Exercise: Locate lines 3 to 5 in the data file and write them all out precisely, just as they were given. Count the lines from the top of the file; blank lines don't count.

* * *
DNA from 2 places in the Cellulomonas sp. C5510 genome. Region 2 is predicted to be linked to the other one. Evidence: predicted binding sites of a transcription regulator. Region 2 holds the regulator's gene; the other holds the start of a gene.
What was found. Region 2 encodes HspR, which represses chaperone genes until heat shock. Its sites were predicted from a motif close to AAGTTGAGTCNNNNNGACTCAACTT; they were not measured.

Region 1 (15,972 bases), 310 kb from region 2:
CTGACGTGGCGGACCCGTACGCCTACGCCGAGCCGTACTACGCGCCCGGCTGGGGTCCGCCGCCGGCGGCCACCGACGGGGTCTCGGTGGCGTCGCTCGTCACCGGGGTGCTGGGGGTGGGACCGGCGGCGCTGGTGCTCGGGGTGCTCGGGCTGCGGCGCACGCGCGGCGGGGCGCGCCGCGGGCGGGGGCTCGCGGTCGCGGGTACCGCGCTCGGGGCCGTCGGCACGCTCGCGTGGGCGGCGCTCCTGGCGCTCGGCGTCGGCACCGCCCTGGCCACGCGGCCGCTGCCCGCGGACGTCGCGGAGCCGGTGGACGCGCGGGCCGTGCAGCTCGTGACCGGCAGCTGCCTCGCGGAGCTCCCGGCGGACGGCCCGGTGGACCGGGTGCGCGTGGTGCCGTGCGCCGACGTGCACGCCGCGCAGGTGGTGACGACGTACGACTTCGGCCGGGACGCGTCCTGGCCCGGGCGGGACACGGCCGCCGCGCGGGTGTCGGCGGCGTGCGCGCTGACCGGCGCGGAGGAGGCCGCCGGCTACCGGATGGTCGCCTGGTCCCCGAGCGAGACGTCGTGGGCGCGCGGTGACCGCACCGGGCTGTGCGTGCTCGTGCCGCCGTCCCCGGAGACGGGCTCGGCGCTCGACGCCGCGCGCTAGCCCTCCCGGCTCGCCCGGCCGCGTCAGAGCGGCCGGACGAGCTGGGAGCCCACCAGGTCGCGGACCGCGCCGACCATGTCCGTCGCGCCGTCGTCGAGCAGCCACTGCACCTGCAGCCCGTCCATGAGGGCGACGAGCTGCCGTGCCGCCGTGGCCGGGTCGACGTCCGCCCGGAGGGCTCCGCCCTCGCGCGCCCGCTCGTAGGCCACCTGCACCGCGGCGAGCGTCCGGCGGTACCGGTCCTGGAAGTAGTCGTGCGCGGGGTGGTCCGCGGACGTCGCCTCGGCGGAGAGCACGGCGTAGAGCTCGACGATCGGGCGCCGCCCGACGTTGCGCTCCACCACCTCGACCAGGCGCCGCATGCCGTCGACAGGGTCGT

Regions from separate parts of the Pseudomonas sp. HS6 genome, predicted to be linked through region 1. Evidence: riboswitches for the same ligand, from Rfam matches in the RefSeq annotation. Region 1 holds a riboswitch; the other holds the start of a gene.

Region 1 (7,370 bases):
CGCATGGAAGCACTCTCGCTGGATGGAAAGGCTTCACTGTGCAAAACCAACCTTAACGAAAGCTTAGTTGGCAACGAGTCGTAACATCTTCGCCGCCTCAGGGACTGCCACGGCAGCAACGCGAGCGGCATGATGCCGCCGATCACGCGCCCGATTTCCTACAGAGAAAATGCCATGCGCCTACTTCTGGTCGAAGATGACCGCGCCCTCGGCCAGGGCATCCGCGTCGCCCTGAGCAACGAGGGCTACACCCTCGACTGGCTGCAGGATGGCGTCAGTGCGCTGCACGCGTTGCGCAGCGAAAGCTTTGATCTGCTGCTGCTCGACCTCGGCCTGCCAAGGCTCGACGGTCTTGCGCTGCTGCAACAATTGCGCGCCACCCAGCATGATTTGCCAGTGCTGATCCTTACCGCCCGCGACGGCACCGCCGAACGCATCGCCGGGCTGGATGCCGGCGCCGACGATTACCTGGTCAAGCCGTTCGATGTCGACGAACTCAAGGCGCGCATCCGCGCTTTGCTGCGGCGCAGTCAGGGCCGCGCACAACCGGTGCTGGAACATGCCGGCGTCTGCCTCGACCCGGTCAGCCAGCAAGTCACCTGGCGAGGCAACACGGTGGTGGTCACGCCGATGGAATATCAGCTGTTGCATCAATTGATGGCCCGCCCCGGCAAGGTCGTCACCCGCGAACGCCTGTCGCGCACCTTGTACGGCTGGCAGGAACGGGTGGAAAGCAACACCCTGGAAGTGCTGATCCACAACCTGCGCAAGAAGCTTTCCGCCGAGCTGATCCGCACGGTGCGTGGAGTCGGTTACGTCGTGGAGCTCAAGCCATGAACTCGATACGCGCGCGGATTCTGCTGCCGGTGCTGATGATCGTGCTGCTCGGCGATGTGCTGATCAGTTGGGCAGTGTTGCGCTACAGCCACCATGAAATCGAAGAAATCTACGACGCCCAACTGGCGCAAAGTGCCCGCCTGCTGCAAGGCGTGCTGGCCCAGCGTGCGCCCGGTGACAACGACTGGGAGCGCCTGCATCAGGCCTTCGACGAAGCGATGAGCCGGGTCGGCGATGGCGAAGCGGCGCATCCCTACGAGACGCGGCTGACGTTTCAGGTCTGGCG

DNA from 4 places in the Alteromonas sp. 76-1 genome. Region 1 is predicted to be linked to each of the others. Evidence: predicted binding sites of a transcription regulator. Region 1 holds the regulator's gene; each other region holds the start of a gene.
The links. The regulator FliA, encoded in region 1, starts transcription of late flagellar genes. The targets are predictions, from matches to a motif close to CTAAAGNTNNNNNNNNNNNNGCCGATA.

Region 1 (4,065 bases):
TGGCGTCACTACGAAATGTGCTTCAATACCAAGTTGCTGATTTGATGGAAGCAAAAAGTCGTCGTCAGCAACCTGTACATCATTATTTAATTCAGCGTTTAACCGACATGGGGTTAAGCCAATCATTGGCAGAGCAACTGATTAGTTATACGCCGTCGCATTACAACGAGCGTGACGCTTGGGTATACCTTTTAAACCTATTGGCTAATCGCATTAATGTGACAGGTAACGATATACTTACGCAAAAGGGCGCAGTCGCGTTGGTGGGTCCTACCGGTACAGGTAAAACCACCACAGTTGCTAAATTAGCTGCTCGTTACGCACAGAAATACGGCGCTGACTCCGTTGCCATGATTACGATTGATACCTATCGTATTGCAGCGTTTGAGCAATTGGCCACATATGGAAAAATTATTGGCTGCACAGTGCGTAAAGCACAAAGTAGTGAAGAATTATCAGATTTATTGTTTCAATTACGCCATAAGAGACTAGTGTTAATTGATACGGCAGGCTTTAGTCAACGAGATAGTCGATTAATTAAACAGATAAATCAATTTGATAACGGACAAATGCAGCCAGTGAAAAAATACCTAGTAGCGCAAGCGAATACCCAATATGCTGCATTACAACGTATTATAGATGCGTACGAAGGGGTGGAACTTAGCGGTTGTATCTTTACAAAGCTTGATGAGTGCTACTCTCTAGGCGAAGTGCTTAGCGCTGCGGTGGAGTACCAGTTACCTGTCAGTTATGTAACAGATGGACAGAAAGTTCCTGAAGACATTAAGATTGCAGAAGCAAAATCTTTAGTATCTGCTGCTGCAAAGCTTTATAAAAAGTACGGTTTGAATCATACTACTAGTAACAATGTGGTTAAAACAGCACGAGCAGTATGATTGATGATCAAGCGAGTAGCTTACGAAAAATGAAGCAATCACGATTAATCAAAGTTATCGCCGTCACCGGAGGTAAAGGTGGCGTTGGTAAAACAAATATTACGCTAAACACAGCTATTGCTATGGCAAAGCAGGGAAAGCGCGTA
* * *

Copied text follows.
Region 1 (15,972 bases), 310 kb from region 2:
CTGACGTGGCGGACCCGTACGCCTACGCCGAGCCGTACTACGCGCCCGGCTGGGGTCCGCCGCCGGCGGCCACCGACGGGGTCTCGGTGGCGTCGCTCGTCACCGGGGTGCTGGGGGTGGGACCGGCGGCGCTGGTGCTCGGGGTGCTCGGGCTGCGGCGCACGCGCGGCGGGGCGCGCCGCGGGCGGGGGCTCGCGGTCGCGGGTACCGCGCTCGGGGCCGTCGGCACGCTCGCGTGGGCGGCGCTCCTGGCGCTCGGCGTCGGCACCGCCCTGGCCACGCGGCCGCTGCCCGCGGACGTCGCGGAGCCGGTGGACGCGCGGGCCGTGCAGCTCGTGACCGGCAGCTGCCTCGCGGAGCTCCCGGCGGACGGCCCGGTGGACCGGGTGCGCGTGGTGCCGTGCGCCGACGTGCACGCCGCGCAGGTGGTGACGACGTACGACTTCGGCCGGGACGCGTCCTGGCCCGGGCGGGACACGGCCGCCGCGCGGGTGTCGGCGGCGTGCGCGCTGACCGGCGCGGAGGAGGCCGCCGGCTACCGGATGGTCGCCTGGTCCCCGAGCGAGACGTCGTGGGCGCGCGGTGACCGCACCGGGCTGTGCGTGCTCGTGCCGCCGTCCCCGGAGACGGGCTCGGCGCTCGACGCCGCGCGCTAGCCCTCCCGGCTCGCCCGGCCGCGTCAGAGCGGCCGGACGAGCTGGGAGCCCACCAGGTCGCGGACCGCGCCGACCATGTCCGTCGCGCCGTCGTCGAGCAGCCACTGCACCTGCAGCCCGTCCATGAGGGCGACGAGCTGCCGTGCCGCCGTGGCCGGGTCGACGTCCGCCCGGAGGGCTCCGCCCTCGCGCGCCCGCTCGTAGGCCACCTGCACCGCGGCGAGCGTCCGGCGGTACCGGTCCTGGAAGTAGTCGTGCGCGGGGTGGTCCGCGGACGTCGCCTCGGCGGAGAGCACGGCGTAGAGCTCGACGATCGGGCGCCGCCCGACGTTGCGCTCCACCACCTCGACCAGGCGCCGCATGCCGTCGACAGGGTCGT

Regions from separate parts of the Pseudomonas sp. HS6 genome, predicted to be linked through region 1. Evidence: riboswitches for the same ligand, from Rfam matches in the RefSeq annotation. Region 1 holds a riboswitch; the other holds the start of a gene.